Learn:

If you are still reading at this point I am guessing you are going. What an idiot. A study strategy with “Learn” as one of it’s actions. Isn’t studying the same thing as learning? In my opinion, no! I fear that the concept of studying alone has been ruined by the shear number of quizzes and tests throughout our lives in the real world. The hardships of making it through high school, a college degree, an HR interview, getting your drivers license, or any of the likes require you to study to pass a test. Unfortunately, most of the time we do just that. Study to pass a test and then let the knowledge slide. So when I bring up learn as an action for studying. It’s to do just that. Learn! Learn what you know, learn what you don’t know, and learn how to retain it. To test if we’ve learned it or memorized it we can use the next action.

Discuss:

This has to be my favorite way of determining weather I’ve truly learned something or if I’ve just memorized a fact. Also, it often times is the most fun. In fact, it lets you LISTEN and LEARN at the same times. Sometimes it even leads to WATCHing some DO something. If you can confidently (without second guessing your though processes while speaking) explain what you are studying and learning to someone you have most likely not  just memorized a fact. If you simply say, it works because it does without actually being able to explain it, you’ve got room to improve. To me this is the most fun. If I’m right, I’m helping someone else learn, if I’m wrong, I get an opportunity to learn from someone else. And it’s all revolving around the topic I am studying. The best part is I have these all the time with what I like to call Coaster Challenges or Scotch Talks. A colleague of mine will stop out for a drink (orange juice of course) after work and because of their eagerness to learn, and mine to validate what I’ve learned, we will often draw out a diagram on a  paper coaster (or napkin) and challenge with a question about it. We then get to discuss and learn. To me it’s just fun.

Do:

This is simple. Do it. You are learning something. Maybe you are learning to build a dog house. Go do it. Anyone can learn a theory. Not everyone can accomplish what the theory is covering. I guarantee you that you have glanced through the instructions for something quickly and went “I got this, just do this then that, easy peasy”. Only I know you ended up missing a step and back tracking, struggling through it. Repetition in doing a task is a very good way to help it set in. If you think about it, you’ve gotten very good at tightening up those laces on your shoes, so much in fact you can do it in the dark without any thought process. That’s because you’ve fully learned how to do it, and have done it enough that you’ve got it down pat. If you are studying anything there is opportunity to do it. Ask a psychology student, I bet you they will tell you they sit in coffee shops and apply the principles they are learning.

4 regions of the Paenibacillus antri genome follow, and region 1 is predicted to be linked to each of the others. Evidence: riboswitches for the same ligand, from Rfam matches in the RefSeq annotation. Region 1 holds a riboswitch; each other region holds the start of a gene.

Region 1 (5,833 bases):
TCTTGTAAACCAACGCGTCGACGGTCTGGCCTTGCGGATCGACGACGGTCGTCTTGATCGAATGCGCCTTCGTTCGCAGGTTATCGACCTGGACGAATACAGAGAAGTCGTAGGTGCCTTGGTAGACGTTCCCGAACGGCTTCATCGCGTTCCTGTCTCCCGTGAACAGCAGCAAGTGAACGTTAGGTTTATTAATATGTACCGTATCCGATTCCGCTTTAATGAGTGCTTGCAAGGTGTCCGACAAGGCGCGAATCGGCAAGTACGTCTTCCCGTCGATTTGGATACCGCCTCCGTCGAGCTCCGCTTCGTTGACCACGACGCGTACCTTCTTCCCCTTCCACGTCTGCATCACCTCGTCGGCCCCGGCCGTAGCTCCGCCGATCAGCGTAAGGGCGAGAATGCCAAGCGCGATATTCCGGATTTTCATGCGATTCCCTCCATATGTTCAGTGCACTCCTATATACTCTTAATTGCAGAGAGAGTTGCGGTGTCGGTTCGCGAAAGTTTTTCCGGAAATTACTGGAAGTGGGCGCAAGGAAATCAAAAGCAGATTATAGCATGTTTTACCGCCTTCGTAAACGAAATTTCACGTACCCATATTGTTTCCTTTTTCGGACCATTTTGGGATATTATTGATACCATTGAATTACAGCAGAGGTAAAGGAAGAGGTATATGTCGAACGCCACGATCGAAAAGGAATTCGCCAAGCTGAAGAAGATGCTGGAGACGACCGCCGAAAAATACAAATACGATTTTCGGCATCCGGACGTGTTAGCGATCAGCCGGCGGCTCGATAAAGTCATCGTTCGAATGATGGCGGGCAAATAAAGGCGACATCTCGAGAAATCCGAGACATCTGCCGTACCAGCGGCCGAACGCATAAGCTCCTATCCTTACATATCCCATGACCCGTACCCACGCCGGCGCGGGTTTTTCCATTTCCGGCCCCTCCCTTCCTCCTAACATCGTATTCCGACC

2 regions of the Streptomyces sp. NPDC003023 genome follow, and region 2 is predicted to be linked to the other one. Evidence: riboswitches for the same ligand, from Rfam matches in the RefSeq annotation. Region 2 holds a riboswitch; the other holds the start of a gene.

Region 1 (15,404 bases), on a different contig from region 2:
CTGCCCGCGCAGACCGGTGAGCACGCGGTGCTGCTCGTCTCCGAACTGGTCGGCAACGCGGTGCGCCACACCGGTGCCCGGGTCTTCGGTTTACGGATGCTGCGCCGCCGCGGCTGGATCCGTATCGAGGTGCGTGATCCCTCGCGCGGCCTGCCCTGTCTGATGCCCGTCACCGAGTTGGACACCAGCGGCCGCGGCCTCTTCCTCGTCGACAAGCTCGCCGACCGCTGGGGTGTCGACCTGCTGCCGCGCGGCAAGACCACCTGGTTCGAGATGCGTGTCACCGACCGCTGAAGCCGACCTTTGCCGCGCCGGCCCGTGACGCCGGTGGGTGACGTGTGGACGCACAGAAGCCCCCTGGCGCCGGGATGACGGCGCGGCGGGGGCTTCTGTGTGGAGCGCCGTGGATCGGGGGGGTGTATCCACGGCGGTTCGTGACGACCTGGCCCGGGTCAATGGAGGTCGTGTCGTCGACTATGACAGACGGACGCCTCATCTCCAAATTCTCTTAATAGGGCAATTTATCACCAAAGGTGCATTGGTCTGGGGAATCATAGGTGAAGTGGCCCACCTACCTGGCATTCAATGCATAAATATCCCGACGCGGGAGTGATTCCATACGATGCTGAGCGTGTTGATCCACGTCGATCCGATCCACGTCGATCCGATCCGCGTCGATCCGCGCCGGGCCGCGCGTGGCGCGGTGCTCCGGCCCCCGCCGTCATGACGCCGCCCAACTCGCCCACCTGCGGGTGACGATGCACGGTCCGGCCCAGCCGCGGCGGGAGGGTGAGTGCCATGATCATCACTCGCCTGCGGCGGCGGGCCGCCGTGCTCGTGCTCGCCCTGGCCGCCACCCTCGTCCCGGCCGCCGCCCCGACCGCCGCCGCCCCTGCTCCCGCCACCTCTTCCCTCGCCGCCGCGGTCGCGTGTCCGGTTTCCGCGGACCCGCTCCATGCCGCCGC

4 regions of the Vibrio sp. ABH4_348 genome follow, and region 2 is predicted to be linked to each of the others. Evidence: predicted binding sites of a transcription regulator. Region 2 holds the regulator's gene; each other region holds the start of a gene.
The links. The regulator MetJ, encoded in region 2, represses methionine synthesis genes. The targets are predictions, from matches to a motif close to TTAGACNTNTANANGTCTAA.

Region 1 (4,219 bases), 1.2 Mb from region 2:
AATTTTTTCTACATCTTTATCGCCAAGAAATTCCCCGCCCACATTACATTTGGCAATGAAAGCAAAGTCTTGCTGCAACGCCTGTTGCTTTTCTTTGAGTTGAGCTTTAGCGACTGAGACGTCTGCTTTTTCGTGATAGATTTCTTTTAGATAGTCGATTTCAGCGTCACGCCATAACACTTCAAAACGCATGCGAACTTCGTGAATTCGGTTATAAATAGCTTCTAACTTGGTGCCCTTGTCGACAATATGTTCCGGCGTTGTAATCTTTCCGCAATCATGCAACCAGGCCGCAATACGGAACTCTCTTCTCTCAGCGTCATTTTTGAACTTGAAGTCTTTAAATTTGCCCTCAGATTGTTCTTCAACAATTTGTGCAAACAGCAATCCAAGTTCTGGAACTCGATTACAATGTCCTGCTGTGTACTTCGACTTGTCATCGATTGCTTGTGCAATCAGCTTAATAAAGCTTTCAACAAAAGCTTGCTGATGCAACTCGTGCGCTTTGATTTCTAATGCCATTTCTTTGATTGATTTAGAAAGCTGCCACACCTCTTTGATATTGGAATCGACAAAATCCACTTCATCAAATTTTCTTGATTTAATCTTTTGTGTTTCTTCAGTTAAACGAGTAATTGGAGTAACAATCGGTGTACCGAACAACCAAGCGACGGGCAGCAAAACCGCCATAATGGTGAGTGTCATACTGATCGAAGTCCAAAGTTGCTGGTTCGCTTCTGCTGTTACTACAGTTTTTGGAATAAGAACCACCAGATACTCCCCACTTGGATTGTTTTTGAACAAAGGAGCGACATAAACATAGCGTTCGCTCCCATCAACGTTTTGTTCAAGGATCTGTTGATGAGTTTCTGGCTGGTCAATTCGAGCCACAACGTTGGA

Summary:

For the Too Long Didn’t Read of this article (yes I’m being mean and putting it at the bottom, you are trying to learn better): You can take small actions constantly to help learn and retain information. If you do these consistently and consciously it should help you learn and retain better.

 

Matt Ouellette is a certified information technology professional residing in Southwest Michigan. His technology findings and advice can be found on his PacketPilot blog. Mr. Ouellette spent 4 years as an I.T. Technician before stepping into a Network Engineer role at Bronson Health Group. Since completing his Associates Degree in Network Administration Matt has taken a head on approach to career enrichment through obtaining credentials such as CCNP, CCNA Voice, MCSA: Server 2008, and VCP5. This passion for continued learning allows him to deliver up to date quality technical solutions.